But Dot also demonstrates agency by leading the Blueberries into hiding from the grasshoppers when they come to collect their grain at the end of the season. She goes on her own to find Flik to bring him back and help the rest of the colony—and this time she is able to fly. Her ability to fly and the complete growth of her wings can be interpreted as a symbol of her independence and power.
When she finds Flik , she gives him a rock to represent a seed to remind him of what he told her in the beginning of the movie: she may be just a small seed, but she will one day grow into a big, strong tree and be able to do anything. So Dot, the little girl, teaches Flik , the young man, a lesson, which helps her to gain agency. Atta is ideologically interpellated to believe that she must be infallible in order to govern the colony. She seems very rule-oriented and unable to function unless she knows what it is she is expected to do. She seems to be unable to simply observe a situation and come up with an answer—she has to know what was done in the past, what her mother did, etc.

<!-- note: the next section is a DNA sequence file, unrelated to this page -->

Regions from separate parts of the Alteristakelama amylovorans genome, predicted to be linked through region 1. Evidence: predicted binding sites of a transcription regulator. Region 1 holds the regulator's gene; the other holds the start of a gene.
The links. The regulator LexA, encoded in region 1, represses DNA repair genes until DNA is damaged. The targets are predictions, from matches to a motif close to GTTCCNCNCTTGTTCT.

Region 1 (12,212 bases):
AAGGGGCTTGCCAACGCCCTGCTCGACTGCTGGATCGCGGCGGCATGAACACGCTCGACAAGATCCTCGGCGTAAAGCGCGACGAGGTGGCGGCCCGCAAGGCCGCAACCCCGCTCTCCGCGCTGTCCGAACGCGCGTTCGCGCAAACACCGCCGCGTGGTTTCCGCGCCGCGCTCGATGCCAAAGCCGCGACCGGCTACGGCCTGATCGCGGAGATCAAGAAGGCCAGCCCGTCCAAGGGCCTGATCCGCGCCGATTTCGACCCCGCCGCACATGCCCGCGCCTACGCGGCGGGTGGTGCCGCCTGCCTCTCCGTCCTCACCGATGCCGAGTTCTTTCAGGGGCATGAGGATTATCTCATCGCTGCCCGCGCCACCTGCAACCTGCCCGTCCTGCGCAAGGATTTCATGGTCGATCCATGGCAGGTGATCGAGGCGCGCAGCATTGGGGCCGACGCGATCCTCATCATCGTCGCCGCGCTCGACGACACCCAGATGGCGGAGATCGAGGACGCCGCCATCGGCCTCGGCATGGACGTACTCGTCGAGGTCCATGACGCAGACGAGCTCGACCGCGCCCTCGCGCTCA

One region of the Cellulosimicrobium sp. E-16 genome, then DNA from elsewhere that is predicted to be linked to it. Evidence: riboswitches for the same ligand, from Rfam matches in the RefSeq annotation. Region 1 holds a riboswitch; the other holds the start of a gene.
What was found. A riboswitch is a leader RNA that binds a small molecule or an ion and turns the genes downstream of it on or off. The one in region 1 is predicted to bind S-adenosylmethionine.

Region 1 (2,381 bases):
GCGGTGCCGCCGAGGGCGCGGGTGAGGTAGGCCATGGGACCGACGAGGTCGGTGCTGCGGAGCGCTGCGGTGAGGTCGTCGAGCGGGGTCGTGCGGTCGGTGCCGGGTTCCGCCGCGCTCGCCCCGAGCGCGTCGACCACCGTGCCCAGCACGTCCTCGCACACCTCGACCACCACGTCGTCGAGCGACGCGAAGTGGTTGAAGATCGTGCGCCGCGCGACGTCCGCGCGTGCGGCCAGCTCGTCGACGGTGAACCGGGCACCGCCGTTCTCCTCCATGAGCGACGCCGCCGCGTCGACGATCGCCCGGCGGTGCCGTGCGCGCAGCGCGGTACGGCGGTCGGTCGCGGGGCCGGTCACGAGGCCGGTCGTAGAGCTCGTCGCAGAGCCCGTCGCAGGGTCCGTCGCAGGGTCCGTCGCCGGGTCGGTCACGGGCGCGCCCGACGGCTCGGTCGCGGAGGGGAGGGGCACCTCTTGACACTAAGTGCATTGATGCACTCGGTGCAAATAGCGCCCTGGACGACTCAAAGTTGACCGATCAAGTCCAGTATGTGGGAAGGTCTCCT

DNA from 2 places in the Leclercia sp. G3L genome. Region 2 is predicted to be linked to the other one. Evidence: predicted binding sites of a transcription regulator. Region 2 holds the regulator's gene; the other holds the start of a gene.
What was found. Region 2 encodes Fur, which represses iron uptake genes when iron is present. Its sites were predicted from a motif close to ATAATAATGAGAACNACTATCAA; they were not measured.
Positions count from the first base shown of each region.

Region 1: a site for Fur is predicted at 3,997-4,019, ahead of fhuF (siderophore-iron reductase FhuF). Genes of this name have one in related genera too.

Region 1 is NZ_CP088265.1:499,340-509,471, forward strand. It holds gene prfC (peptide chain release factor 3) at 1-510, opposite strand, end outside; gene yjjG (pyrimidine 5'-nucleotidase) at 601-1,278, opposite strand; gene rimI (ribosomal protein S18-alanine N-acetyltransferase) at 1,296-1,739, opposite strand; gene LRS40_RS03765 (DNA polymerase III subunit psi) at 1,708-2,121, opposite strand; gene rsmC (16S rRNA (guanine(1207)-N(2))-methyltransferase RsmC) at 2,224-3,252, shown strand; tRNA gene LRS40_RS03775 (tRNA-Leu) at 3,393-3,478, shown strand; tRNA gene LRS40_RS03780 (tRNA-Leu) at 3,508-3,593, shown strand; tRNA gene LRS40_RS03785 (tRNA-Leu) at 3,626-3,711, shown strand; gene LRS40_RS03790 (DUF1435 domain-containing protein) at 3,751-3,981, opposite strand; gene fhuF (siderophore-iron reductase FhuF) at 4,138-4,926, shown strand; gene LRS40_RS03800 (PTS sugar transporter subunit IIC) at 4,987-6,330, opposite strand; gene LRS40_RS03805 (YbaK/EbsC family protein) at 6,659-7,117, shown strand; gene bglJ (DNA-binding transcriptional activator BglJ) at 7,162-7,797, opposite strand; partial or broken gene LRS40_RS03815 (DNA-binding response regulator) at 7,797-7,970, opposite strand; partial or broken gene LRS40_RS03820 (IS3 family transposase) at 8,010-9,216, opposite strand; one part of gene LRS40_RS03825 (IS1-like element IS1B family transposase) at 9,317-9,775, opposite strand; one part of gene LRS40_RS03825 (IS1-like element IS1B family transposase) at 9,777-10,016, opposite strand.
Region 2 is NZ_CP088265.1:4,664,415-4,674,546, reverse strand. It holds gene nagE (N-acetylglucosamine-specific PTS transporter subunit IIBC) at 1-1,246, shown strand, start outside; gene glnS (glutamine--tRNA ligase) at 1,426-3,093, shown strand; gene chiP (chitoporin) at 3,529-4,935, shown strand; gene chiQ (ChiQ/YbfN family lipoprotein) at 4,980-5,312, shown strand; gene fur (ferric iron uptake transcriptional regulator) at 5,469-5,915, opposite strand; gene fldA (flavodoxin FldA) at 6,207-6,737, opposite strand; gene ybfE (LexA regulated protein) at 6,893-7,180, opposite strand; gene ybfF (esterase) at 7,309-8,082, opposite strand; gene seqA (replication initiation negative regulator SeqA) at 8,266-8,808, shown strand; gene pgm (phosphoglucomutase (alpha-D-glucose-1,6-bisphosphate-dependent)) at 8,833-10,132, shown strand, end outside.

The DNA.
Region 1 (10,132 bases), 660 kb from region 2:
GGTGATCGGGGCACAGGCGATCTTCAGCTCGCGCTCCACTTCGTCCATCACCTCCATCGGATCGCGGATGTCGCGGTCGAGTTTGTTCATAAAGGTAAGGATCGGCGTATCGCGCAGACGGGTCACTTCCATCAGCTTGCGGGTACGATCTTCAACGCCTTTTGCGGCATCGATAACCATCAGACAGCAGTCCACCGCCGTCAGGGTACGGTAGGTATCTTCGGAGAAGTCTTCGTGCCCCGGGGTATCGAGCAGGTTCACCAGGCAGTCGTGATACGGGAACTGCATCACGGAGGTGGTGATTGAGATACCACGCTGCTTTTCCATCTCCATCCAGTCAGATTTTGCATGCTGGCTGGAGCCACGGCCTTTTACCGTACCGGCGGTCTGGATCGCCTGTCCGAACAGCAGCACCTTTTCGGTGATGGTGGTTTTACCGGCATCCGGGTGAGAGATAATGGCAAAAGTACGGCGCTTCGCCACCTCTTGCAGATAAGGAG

However, by the end of the movie, Atta gains agency, in that she is crowned as Queen by her mother, who apparently decides that she is ready. Atta also resists interpellation—she saves Flik by grabbing him and flying off with him.
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He tells her to fly away from the ant hill while it is raining which is very dangerous for the ants , and she responds that the ant hill is the other way. Some of the characters in the movie resisted interpellation in a healthy way, and some were interpellated in a healthy way, but some were also interpellated in an unhealthy way.
Meta-textual sources call attention to themselves as a created thing by being self-referential, breaking the fourth wall or defamiliarizing their audience. This causes the source, whether it is television, movies or books to recognize itself as what it is, and for the audience to also realize that they are indeed only an audience and are not actually a part of what they are witnessing. Meta-textual sources do not offer the experience in which one gets lost in what they are watching or reading, instead it causes the audience to do the opposite and remember exactly what it is that they are doing.